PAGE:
Editor’s note: Chad Haga races for Giant-Alpecin, and will be contributing rider journals to VeloNews throughout the upcoming season. The 26-year-old American has been racing professionally since 2011. In 2014, he finished his first grand tour, the Vuelta a España.
Suffice it to say that mine was not a well-traveled road to the ProTour, but I wouldn’t have had it any other way.
A little over four years ago, I was struggling to stay awake through my afternoon classes. It may have been related to the VO2 intervals I did in the three-hour gap between classes and the large bowl of pasta that followed. Certainly my professor’s dry and monotonous lecture failed to stave off the impending hour of head-nodding.
My evenings were spent at the computer lab, typing away at a seemingly endless final report for our senior design project. Nothing kills the joy of writing like a tedious design report.
I managed to keep the art of writing alive in my mind in the form of race reports. Whether collegiate or not, on road, track, or dirt, my weekends were spent at bike races. At first, I just sent them to my parents to keep them updated about what I was doing. Then, I started sending my reports to teammates as well. When I graduated and began racing full-time, I kept it up with a blog as I hit the domestic circuit and then made it to the big leagues. Then, I somehow managed daily posts for the whole of my first Grand Tour.
Velo‘s editor in chief, Neal Rogers, liked my writing and saw an opportunity to pay me for what I’d always given away for free, and now here I am! I’ll wait for the check to clear before I tell him just how little traffic I was getting on my blog.
Some of you may be familiar with my story, so I won’t rehash it all here. My first year of racing at the highest level was a baptism-by-fire, but I had a blast and loved every minute of it (especially now that I’ve had time to forget the less-enjoyable moments).
Since getting back to American soil in late October, I’ve barely had a minute of boredom, making it fly by all too quickly.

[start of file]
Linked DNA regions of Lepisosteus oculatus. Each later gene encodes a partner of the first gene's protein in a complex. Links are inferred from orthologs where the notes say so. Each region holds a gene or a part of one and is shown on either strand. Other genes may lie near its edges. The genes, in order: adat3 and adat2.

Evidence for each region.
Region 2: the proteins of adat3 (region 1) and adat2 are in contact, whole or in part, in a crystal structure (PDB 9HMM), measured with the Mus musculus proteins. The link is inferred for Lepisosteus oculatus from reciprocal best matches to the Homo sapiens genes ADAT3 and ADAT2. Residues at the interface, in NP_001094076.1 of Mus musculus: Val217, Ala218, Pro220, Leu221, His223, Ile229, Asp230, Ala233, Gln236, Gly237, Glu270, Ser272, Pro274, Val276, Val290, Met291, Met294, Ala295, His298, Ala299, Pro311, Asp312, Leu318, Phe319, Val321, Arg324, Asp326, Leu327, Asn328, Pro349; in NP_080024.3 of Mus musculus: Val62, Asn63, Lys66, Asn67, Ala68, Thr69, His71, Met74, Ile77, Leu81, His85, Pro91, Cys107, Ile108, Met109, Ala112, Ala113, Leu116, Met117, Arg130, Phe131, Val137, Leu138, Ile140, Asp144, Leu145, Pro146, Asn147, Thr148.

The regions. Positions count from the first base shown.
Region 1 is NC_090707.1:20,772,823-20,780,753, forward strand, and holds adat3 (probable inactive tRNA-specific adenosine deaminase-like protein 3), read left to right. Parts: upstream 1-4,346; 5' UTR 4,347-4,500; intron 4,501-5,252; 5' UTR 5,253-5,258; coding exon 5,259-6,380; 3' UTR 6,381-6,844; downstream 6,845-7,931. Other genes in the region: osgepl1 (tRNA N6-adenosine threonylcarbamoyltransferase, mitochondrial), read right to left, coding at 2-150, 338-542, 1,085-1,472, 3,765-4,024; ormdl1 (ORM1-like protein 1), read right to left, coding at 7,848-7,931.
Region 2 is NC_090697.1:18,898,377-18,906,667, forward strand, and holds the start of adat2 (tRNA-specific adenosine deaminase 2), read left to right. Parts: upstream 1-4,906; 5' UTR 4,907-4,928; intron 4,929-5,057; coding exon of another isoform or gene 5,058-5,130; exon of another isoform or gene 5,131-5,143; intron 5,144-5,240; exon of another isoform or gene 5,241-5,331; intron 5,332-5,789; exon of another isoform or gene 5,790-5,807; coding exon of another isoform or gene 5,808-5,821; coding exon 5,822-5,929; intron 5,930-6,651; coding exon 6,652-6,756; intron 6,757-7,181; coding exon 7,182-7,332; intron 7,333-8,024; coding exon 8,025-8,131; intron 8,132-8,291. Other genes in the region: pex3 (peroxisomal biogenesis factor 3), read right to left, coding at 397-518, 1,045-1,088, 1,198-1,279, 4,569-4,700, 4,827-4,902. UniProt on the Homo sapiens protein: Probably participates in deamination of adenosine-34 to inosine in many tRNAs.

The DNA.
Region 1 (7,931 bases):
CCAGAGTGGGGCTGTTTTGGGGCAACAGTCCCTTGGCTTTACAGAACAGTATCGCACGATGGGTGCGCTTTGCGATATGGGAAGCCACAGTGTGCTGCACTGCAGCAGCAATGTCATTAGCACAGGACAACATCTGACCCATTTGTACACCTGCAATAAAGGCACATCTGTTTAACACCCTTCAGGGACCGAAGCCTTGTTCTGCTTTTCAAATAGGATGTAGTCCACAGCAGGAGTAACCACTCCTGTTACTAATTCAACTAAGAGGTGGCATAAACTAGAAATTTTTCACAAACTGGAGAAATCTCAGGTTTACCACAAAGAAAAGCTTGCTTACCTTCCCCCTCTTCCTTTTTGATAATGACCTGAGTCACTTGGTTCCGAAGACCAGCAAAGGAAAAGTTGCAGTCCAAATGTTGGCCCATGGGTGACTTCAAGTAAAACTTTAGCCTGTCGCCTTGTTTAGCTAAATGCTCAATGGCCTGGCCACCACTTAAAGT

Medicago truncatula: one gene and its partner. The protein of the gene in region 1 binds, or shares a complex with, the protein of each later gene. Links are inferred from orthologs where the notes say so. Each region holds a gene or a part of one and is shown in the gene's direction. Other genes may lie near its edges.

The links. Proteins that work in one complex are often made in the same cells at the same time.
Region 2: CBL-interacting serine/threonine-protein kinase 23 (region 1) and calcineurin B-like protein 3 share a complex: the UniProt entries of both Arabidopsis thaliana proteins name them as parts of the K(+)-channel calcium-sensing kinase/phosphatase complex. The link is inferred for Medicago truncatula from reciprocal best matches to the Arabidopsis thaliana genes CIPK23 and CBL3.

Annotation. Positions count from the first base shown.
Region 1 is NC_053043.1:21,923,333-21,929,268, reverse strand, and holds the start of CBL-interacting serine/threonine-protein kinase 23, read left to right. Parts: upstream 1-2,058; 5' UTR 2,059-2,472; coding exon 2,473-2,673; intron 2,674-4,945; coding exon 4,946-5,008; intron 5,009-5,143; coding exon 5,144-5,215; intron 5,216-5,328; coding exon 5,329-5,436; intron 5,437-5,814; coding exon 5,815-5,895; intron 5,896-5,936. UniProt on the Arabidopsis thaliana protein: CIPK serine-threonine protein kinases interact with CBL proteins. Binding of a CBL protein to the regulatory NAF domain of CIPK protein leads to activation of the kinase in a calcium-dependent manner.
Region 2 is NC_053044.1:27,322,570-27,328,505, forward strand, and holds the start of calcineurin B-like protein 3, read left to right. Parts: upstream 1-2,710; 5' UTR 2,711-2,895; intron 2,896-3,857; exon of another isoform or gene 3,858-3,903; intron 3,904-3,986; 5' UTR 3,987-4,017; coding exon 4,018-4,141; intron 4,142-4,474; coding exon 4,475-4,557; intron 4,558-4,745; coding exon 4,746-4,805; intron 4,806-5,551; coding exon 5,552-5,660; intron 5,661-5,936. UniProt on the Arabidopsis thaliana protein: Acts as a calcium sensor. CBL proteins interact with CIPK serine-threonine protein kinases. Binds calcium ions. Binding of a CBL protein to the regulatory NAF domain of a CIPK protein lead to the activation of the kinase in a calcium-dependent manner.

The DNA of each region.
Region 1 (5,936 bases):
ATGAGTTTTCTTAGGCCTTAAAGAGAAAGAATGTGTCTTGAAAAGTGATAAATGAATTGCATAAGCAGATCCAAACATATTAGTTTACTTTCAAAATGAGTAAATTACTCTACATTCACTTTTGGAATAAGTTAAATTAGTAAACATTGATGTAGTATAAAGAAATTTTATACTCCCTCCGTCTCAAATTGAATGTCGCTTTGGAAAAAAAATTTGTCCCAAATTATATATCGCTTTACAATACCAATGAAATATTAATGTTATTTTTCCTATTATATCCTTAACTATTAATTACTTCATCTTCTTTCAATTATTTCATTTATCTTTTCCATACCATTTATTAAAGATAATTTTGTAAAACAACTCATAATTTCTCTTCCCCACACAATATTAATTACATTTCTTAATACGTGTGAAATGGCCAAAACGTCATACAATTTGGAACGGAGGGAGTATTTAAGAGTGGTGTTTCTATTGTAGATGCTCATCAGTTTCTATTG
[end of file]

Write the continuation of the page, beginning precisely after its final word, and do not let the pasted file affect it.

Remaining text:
First, I journeyed to Moab, Utah for a weekend of fun with a group of Aggie friends (whoop!) and experienced the limitless grip that is sandstone.
After that, I headed to Tijuana for my second build with More Than Sport and Homes of Hope, leaving with buckets of memories and some great new friends. On the first night of the trip, our group played a game of soccer. When you put that many professional athletes on a field, there’s no “off” switch. It didn’t matter that soccer is as awkward for most of us as fixed-gears are for non-cyclists, we went full throttle. It ended as you’d expect, with a row of professional cyclists slumped along a brick wall, massaging myriad minor injuries. But that’s what the off-season is for, right?
After a cold start to training in Colorado, I fled to Texas. I spent another weekend mountain biking with friends, camping beneath an awesome meteor shower. Deep in the heart of Texas, those stars at night were just so big and bright … somebody really should write a song about them. Then, I spent a week training in Austin with Lawson Craddock and our two new American teammates, Caleb Fairly and Carter Jones.
When I wasn’t playing on bikes with friends and teammates, I managed to find other ways to stay busy: patterning a leather wallet with a panorama of Lucca, reading, opening an IRA like a real grown-up, and practicing the piano. Just about the only thing left to do was meet a girl. Then I did that, too.
I’m indescribably excited about this next year of racing, building on the form and knowledge I gained in 2014. It’s the time of year where I set some goals for myself, but at the moment I don’t even know where to start! Maybe I can use an upcoming five-hour ride to figure it out. What I do know is that I’ll be starting my season in Australia, bringing Texas to the Down Under with my compatriot, Lawson, and I can’t wait to pin that first number on my new Giant-Alpecin jersey.
It’s sure to be an eventful year, and I look forward to bringing the VeloNews readers along for the ride. I’ve read Phil’s [Gaimon] rider journal and noticed the direct correlation between his outspoken love for cookies and the arrival of boxes of cookies at races, so you can expect to hear a lot about pianos from me.
I don’t know how you’ll deliver pianos to my race hotels, but that’s for you to figure out. I’m just the entertainment.